The Biggest Tennis Scandals
Tennis has a reputation for being the cleanest of sports. While supposedly gentlemanly sports like cricket are routinely dragged through the mud after allegations of match fixing, misconduct and drug taking, tennis players remain curiously aloof.
However, while most tennis players seem to be so pre-occupied with training and competing in an endless succession of tournaments that they simply don’t have time to do anything scandalous, some tennis players just can’t resist exploring their dark sides.
Here are just a few of the scandals that have had tennis fans choking on their strawberries and cream in recent years:
Martina Hingis developed the reputation of having a big mouth during her tennis career. The Swiss star not only introduced the world to the in-game grunt-fest that eventually drove one desperate spectator to attempt to silence her permanently, but also frequently insulted and verbally attacked other players in women’s tennis.
However, despite the variety of controversies Hingis embroiled herself in with careless words, it is her nostrils rather than her mouth for which she will be remembered. In 2007, two of Hingis’ urine samples tested positive for cocaine, at Wimbledon. Hingis immediately protested her innocence, claiming that she had no idea how the banned substance had entered her body.
When critics pointed to her nose as being the most likely point of entry, Hingis unsuccessfully attempted to debunk this theory by immediately retiring from tennis.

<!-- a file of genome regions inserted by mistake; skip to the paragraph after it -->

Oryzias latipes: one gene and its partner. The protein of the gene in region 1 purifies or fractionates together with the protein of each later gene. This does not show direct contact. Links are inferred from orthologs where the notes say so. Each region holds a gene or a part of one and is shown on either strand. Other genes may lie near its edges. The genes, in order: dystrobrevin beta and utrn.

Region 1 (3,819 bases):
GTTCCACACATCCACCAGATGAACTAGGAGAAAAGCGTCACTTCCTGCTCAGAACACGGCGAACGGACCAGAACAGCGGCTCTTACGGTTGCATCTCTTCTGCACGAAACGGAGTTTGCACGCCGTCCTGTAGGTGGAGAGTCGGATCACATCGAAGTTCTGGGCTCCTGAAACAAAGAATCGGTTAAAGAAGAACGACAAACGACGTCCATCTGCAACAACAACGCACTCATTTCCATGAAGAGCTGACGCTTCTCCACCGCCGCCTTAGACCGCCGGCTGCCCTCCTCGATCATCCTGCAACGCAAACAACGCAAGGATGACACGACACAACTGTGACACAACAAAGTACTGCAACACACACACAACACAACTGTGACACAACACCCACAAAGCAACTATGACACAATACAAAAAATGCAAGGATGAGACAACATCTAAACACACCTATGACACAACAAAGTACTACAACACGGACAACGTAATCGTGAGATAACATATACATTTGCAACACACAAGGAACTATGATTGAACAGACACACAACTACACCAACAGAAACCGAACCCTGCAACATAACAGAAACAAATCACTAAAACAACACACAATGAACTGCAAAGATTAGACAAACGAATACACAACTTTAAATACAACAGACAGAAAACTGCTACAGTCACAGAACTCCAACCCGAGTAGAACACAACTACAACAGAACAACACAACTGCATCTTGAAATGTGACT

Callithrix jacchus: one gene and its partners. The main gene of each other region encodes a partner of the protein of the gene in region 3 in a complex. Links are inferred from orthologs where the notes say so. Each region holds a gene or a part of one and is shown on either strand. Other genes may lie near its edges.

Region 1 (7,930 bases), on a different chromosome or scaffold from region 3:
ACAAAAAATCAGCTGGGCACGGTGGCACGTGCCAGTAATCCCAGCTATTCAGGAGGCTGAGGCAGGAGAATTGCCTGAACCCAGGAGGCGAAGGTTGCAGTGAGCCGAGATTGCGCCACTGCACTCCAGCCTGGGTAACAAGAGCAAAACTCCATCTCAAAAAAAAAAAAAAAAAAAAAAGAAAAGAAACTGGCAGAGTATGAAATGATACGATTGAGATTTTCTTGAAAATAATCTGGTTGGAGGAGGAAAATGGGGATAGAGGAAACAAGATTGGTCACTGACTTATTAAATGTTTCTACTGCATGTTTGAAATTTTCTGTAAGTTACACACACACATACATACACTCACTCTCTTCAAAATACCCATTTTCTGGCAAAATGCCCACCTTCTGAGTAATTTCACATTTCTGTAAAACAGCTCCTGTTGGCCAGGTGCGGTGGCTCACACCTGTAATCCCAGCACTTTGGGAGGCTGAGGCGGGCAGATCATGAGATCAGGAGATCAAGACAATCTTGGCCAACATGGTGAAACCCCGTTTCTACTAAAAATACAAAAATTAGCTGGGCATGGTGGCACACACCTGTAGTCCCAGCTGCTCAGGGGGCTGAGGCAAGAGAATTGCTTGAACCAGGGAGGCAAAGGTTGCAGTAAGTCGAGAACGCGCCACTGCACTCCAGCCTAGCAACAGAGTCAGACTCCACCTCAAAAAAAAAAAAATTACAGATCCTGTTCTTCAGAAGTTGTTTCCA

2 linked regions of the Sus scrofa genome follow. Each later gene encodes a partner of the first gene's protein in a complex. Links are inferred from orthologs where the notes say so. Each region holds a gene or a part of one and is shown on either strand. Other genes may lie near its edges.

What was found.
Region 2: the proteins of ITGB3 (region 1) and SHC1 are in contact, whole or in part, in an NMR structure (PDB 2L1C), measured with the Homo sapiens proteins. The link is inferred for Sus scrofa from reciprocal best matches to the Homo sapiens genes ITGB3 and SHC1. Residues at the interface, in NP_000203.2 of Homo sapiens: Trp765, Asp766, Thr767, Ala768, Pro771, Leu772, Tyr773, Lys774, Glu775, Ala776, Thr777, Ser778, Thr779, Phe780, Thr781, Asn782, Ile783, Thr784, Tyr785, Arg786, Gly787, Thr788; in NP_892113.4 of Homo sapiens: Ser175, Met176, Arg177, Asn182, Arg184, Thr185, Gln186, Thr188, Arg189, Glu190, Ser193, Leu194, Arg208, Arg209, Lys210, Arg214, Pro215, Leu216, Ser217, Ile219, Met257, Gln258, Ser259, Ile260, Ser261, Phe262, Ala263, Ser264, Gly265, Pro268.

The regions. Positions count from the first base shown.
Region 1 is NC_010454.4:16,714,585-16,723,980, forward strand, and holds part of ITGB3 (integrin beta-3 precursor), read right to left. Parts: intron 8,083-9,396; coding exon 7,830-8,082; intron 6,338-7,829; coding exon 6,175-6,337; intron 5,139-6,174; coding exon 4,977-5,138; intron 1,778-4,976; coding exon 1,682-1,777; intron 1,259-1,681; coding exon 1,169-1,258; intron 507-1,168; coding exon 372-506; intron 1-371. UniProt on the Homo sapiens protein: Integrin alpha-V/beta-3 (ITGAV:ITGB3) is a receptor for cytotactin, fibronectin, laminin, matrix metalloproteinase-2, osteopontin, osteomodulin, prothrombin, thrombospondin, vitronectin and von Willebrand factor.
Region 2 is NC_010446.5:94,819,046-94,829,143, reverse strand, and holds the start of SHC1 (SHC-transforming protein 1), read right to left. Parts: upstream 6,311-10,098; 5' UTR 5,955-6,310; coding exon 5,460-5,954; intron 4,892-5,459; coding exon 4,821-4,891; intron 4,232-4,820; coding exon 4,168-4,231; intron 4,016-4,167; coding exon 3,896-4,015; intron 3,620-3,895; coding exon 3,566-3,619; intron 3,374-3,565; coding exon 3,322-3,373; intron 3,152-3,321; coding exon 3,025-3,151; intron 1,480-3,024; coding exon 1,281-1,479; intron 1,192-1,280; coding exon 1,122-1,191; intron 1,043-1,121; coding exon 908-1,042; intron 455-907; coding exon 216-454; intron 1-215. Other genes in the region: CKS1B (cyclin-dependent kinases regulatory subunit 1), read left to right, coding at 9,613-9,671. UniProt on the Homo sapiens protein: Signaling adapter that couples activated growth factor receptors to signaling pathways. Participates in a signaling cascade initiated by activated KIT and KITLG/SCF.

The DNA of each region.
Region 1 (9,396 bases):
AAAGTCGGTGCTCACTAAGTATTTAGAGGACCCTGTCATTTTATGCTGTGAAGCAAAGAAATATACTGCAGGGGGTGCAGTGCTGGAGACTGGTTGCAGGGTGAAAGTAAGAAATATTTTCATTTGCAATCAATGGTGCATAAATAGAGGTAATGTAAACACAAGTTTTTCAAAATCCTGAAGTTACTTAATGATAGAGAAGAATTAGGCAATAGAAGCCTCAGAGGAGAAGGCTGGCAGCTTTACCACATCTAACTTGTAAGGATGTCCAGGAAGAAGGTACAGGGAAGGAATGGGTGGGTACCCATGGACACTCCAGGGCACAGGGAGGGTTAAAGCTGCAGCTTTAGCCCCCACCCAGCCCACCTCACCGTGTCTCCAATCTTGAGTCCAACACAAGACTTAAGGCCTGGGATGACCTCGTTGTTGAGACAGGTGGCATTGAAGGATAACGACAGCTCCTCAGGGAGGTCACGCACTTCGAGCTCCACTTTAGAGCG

Nikolay Davydenko has been Russia’s most successful men’s singles player in the past decade, winning 15 singles titles during his career. Davydenko has also done his bit to expose the fact that tennis is as prone to match fixing as any other sports, by becoming embroiled in a match fixing investigation.
In August 2007, Davydenko came up against Martin Vassallo Argüello in a match he was expected to win. All went according to plan as Davydenko won the first set. At that moment a group of unnamed Russians wagered $7 million on Argüello winning the match. Which, as it so happens, is exactly what transpired when Davydenko quit the match in the 3rd set, due to an ‘injury’.
Unfortunately for Davydenko and his partners in crime in the motherland, the bookmaker that was used to place the bets promptly informed the ATP, which launched an investigation into the matter, and the bets were subsequently voided. Authorities later declared the incident the greatest coincidence since the creation of life on earth, and Davydenko somehow got off the hook without facing punishment.
Greg Rusedski prepared the British public for the coming of Andy Murray, by desensitizing them against temper tantrums, bad sportsmanship and daft comments at press conferences. He also tested positive for the banned substance, nandrolone, early in 2004.
Like Hingis, Rusedski appeared baffled by the presence of the banned substance in his bloodstream, and defended himself by claiming that his body had spontaneously produced the substance. Rusedski’s second comment is probably what got him off the hook.
The British player claimed that 40 other players in the top 100 also showed elevated levels of nandrolone. Having implicated a significant portion of the world’s best tennis players as drug cheats, Rusedkski was summarily pardoned by the ATP, thereby preventing the ruination of men’s tennis.
If you liked this post you might also enjoy these: